Selected Highlighted News in the field of Autoimmune
Encephalitis AUGUST 2018 2nd edition
This Issue Includes~ 10-minute podcast of Dr. Josep Dalmau discussing his research of HSV encephalitis turning into anti-NMDAr encephalitis. How Lumbar puncture headaches are avoided and treated. Best practice treatment for anti-NMDAr encephalitis.
Dr. Dalmau Podcast
This is a 10-minute podcast of Dr. Josep Dalmau discussing how he began his work in autoimmune encephalitis and his research in HSV encephalitis that can become anti-NMDAr encephalitis a few weeks after the HSV encephalitis. He reports that this now occurs in 27% of cases (up from the 20% he reported in the past) and explains that these cases are still under diagnosed.
It is much easier to diagnose cases age 4 and under due to the specific movement disorder, but older patients are frequently misdiagnosed because the clinician continues to look for a connection with the current disease (which is anti-NMDAr encephalitis, but the doctor has not realized it yet because they are unfamiliar with it) and the original HSV encephalitis. So, it is important for doctors to know about this ever more common occurrence.
How are lumbar puncture headaches prevented and treated?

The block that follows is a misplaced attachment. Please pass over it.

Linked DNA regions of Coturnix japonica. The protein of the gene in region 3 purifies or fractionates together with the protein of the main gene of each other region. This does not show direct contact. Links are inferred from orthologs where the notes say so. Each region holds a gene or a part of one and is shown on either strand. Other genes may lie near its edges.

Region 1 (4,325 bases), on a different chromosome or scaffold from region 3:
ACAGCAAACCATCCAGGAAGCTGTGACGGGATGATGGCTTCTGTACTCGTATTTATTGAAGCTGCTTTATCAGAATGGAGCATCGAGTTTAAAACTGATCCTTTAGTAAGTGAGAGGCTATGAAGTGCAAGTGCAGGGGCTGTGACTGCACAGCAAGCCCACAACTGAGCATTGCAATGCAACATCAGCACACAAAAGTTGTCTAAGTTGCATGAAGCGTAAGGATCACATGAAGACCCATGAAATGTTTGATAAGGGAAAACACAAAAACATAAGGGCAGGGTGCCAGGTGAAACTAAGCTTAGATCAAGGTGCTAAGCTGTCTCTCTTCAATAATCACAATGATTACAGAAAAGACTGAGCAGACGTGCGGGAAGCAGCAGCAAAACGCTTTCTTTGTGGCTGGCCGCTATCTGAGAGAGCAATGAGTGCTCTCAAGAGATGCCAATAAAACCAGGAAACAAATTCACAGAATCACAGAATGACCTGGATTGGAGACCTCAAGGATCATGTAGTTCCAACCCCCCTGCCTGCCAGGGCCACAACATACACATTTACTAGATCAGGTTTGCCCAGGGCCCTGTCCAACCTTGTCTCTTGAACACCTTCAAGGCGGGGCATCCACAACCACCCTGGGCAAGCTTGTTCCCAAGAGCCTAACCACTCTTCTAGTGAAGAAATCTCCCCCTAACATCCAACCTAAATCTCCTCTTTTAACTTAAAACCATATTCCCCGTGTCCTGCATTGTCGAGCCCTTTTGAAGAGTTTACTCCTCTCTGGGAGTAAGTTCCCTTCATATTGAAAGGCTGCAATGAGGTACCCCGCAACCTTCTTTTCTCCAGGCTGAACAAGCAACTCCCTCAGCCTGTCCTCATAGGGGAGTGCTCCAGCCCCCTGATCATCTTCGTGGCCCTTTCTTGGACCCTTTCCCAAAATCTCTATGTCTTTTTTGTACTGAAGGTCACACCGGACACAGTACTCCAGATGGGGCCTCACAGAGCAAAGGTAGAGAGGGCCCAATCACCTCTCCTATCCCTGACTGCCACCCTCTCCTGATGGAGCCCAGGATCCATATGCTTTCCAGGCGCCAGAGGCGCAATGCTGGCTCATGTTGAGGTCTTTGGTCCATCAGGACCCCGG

Up to 30 percent of patients experience a headache after a lumbar puncture (also known as a spinal tap). The headache, which is typically caused by spinal fluid that leaks out when the needle is inserted, is usually dull and throbbing and gets worse when you sit up or stand. Pain can range from mild to incapacitating and may be accompanied by dizziness, ringing in the ears, blurred or double vision, nausea, and neck stiffness.
Treatment for anti-NMDAr encephalitis
Best-practice care is still being established in patients with anti-NMDA receptor encephalitis. Expert opinion provides increasingly clear guidelines for treating the auto-antibody and immune response. Early recognition is very important because outcomes are best in patients treated early in the course of disease. After diagnosis, treatment focuses on immunotherapy and appropriate treatment of a tumor if it exists. Corticosteriods and intravenous immunoglobulin (IVIg) or plasma exchange are recommended in managing the immune response; these therapies appear to work best in the scenario where an underlying tumor has been removed. The use of plasma exchange is challenging in agitated patients or cases with autonomic instability, and IVIg is often preferred. In patients without an underlying tumor, first line immunotherapy is often not sufficient, and treatment with rituximab or cyclophosphamide may be required. Current recommendations suggest using either or both second line immunotherapies if no improvement is observed with corticosteroids and IVIg. In patients without a tumor (in whom relapse is more common), continued immunosuppresion with mycophenolate mofetil or azathioprine is recommended for at least 1 year and periodic screening for an ovarian teratoma over 2 years.